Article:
Canadian Woodworking

Two options for finishing your next masterpiece

Author: Ted Brown
Photos: Ted Brown
Published: April May 2011
wood finishing
wood finishing

If you’re searching for a finish that’s easy to apply, looks great and is repairable, look no further. These two finishes give you the option of either a very fine, delicate finish or a more durable, everyday finish.

In a small shop we need to find finishing techniques that are repeatable, resilient, inexpensive to buy and apply, but will also give top quality results. This article explores the use of shellac, a great natural product that offers incred­ible results using a relatively easy padding technique. It also looks at a mixture of oil and varnish that increases resilience and adds a deep warm tone to your work.

The tough thing to accept in woodworking is that no fin­ish is completely waterproof. Finishes also suffer when they come into contact with excessive heat, like that from a dinner plate or coffee mug. Therefore, it is important when considering a project to think about using the right finish for the given application. If making a piece that is seldom han­dled, like a showcase, then you can take advantage of the stunning beauty of a shellac finish. If you are looking at making a coffee table, you definitely cannot consider shellac but may opt for an oil and varnish mixture instead. Both finishes are simple to repair, which is a key consider­ation because, inevitably, the furniture will see some wear and tear. Remember when you deliver the piece to the recip­ient to make a nice card that explains how to take care of the finish.

I often pre-finish parts of a piece before glue-up. Both of these finishes lend themselves well to this technique. During the last dry fit, I apply wax around the joints to repel glue squeeze-out and then complete the final glue up. After final assembly, I clean the joint with either a sharp plane blade or a scraper and apply a final coat of finish to the assembled piece of furniture.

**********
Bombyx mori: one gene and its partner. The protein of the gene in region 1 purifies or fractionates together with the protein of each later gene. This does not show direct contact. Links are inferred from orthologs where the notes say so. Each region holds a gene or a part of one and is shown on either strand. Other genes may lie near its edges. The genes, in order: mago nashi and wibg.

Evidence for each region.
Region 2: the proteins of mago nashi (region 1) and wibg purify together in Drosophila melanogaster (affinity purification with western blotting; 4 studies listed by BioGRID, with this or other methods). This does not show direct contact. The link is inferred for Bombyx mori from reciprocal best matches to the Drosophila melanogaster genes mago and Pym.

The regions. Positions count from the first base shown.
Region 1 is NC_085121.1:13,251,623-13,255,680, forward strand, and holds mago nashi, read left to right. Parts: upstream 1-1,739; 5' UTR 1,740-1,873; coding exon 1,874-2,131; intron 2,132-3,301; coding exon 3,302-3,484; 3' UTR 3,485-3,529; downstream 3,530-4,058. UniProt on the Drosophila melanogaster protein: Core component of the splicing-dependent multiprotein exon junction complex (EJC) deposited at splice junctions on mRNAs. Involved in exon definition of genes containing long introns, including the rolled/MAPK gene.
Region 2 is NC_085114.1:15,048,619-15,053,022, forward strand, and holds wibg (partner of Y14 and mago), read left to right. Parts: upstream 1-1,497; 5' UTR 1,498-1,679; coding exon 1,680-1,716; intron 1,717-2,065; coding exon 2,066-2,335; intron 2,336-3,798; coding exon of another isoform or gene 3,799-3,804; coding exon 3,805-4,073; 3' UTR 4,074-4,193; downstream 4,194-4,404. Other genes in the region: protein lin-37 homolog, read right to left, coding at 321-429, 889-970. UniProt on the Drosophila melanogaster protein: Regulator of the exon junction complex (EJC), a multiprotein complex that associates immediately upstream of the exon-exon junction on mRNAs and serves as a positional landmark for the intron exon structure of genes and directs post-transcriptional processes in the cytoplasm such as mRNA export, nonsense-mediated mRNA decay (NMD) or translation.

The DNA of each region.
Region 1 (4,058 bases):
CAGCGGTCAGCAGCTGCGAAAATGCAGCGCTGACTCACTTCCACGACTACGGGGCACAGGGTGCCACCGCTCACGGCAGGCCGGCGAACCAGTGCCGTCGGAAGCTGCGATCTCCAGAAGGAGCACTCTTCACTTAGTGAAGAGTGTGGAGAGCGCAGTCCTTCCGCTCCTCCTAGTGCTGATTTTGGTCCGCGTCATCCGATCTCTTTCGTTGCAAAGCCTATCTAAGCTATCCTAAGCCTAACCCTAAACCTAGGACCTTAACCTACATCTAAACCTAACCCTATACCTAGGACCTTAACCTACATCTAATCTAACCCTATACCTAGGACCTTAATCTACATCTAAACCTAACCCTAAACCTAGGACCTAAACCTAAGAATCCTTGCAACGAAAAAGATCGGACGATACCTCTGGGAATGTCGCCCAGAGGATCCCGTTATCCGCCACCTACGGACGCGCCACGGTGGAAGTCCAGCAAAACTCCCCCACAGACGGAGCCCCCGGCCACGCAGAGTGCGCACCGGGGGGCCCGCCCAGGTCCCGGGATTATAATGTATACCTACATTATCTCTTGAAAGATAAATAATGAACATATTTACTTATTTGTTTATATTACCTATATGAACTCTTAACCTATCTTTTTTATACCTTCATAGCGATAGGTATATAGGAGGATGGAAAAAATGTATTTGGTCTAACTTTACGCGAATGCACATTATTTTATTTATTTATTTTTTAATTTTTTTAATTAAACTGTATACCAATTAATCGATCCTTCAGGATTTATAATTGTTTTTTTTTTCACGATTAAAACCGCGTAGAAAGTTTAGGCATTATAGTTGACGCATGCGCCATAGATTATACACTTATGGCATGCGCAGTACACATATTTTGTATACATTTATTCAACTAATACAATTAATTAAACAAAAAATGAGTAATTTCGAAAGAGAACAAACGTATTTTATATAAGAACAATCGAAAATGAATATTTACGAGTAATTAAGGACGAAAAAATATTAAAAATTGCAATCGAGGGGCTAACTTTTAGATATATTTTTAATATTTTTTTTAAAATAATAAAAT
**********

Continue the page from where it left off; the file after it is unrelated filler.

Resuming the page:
Finishing can be very complex, if you allow it. In a small shop we need finishes that are easy to apply, easy to repair, and those that don’t require exhaust systems. Both of the fin­ishes in this article are applied by hand. Dust is not an issue with either finish; the steel wool used after each application to planarize the surface also acts to remove any dust that has landed on the surface. These are good, reliable finishes that give you the choice between the delicate beauty of shellac, and the durability of oil and varnish mix. The techniques are easy to learn and master, so there is little downside to these finishes.

Shellac Polish
It’s best to buy shellac flakes then mix up enough finish when you need it. Shellac has a short shelf life after it is mixed.

Fold in the Corners
To make the “pillow” for applying shellac, start with a piece about 12" square. Fold the corners in then produce a ball shape with no edges to drag (below).

Keep it Going
Work with the grain and overlap each pass at least 50 percent. Be careful not to stop the pillow on the surface or a mark will be left.

Smooth with the Grain
In the later stages of the application you should cut the surface back with 0000 steel wool after each additional coat.

Lustrous Finish
After the final coat, apply wax and buff the surface to a smooth sheen. Although it’s not a super durable finish, it is smooth and begs to be touched. Perfect for lightly handled items.

Rub it in
Apply the oil and varnish mixture like you’re rubbing it into the surface. Finish with a few passes with the grain and let it dry thoroughly.

Looks, Feels and Performs Great
Like the shellac finish, apply some wax if you wish and buff the surface clean. This is also a surface that people will not be able to keep their hands off.

Three Ingredients
Equal parts double-boiled linseed oil, Tung oil, and semi-gloss urethane varnish give you the best of all worlds.

Shellac Polish